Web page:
Human spirituality is a perpetual puzzle we all seek to understand.

By Rosalind Wang: Arts Columnist

Have you ever thought about the space in which we live?As we consider space, certain objects immediately come to mind, such as the things in our home or the planets in wider space. In the dictionary, space refers to an extensive three-dimensional realm comprising all material matters.

But supposed all these objects were taken away? It is the the presence of these objects which renders space tangible to the human mind. Our living space is where we have physical connection to material things and sensory interaction with the objects around us, giving sense to our world. This is a concept intrinsically linked to all of us, and had always been true, until one day I came across Wim Wenders’ Wings of Desire.

Wings of Desire is a movie that unfurls space differently. It introduces us to the idea that true Space is inherently empty. This emptiness implies the absence of tangible objects, and in its place introduces the realm of angels. Wings of Desire takes us to an intangible realm where we can be present in the absence of substance, where intangible interactions with material objects should occur. We can be, for the first time, angels connecting ourselves with the world, but without sensory interaction with our surroundings.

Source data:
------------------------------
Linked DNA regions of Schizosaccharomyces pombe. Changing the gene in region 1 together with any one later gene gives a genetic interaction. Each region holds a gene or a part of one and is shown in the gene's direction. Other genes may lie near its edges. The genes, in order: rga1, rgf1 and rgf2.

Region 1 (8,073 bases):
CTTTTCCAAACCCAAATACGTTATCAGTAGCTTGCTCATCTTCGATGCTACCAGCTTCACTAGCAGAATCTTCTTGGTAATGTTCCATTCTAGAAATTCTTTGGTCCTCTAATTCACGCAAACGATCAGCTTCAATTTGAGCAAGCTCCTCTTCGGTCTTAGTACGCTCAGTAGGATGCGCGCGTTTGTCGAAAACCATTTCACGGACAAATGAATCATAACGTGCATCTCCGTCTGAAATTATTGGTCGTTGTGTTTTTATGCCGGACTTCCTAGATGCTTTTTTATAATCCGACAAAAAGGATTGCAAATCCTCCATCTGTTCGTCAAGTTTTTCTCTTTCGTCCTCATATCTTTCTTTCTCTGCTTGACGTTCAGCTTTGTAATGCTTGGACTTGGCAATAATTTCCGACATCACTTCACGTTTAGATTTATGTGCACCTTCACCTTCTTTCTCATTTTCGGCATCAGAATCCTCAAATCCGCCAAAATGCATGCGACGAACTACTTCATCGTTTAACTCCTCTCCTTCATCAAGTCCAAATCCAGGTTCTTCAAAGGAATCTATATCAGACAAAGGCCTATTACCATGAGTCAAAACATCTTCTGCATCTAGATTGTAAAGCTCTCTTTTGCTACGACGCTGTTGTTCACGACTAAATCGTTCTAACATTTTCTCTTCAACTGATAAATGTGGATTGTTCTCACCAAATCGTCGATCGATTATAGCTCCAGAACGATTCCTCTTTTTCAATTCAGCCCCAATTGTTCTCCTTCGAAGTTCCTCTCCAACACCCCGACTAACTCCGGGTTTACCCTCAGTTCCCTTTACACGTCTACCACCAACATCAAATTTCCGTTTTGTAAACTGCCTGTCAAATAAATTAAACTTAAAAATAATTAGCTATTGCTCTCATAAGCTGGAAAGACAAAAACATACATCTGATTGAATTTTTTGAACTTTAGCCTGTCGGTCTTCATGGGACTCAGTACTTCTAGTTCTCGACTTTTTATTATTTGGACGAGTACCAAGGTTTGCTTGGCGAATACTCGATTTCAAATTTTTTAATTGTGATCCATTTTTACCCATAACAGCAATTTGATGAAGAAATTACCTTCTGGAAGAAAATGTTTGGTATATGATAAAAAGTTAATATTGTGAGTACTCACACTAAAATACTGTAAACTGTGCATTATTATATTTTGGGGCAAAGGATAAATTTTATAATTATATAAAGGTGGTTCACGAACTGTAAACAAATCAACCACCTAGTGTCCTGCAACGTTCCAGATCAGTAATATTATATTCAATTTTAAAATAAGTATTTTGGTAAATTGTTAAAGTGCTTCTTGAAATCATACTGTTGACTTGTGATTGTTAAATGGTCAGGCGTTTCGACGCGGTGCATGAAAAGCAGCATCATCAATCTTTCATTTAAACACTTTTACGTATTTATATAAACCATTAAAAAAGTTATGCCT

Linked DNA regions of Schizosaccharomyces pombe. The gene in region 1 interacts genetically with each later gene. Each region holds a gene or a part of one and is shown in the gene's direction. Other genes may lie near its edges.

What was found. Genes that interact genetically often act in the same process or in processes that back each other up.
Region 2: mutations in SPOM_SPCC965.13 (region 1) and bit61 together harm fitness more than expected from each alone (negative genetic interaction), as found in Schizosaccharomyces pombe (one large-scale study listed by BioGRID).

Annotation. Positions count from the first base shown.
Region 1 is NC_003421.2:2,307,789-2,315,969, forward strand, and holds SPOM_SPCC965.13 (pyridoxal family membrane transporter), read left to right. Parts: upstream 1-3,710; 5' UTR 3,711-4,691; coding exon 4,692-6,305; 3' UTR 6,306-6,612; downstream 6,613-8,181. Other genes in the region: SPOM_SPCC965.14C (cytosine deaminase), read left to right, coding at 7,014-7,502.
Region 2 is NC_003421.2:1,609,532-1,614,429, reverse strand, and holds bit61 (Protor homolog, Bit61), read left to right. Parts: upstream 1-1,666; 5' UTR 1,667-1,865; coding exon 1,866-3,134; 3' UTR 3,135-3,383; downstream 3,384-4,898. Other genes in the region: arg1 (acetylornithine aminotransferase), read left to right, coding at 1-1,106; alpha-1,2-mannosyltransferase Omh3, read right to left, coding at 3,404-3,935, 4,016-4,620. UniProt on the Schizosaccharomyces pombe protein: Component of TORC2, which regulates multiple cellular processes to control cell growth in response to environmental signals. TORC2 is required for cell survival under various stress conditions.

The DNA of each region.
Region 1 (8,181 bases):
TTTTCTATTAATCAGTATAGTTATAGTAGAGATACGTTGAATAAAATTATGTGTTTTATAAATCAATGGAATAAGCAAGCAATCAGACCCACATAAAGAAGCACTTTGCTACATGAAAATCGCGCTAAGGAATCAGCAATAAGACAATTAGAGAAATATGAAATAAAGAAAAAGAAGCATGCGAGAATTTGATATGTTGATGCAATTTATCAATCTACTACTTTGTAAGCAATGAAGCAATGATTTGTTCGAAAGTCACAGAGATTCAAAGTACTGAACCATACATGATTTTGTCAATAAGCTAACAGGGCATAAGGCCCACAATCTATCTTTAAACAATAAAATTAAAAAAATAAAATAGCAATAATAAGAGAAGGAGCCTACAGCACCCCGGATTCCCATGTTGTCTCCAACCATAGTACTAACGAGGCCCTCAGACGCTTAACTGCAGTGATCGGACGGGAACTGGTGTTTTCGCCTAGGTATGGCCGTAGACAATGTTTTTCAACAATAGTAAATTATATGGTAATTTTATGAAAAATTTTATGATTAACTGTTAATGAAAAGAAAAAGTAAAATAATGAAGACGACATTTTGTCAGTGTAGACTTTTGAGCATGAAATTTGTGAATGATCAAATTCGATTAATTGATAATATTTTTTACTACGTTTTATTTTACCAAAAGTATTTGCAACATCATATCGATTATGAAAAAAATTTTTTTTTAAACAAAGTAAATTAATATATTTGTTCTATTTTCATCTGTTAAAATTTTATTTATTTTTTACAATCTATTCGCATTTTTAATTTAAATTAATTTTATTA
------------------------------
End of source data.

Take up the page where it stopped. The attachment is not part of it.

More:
The mackayan: Physical or spiritual?

In this realm depicted in the film, Instead of being physical, the bond we have with objects becomes spiritual and intellectual. For the angels, the idea is not to touch but to imagine, within which, sensations seem to be invalid. Whilst objects are present to humans they are absent from the angels’ space depicted in the movie. The tangible becomes intangible and unsubstantial.

This idea of space suggests a deprivation of sensory interaction with the physical world, but promotes the exploration of other connections, the ones that encompass our mind and spirit.

To connect through our deepest thoughts is to awaken the voice of our spirituality and to awaken our true, deepest, truest self. What Wings of desire reveals to us is not just a world of angels but a reminder of the spirituality within ourselves. The role of the angels in the movie is to remind us of the other side of us who, as spiritual beings, are living in the physical world, but governed by a dynamic other than the physical.

The primary message is to teach us that, just as the world of angels is intangible to us we are often inclined to put behind the spiritual side of us as we become obsessed with tangible connections. As the angel Damiel says in the film: ‘it’s great to live by the spirit, to testify for eternity… …only what is spiritual in people’s minds.’ It occurs to me, in the end, that space we are living in is neutral. It is we who define the nature of the space.

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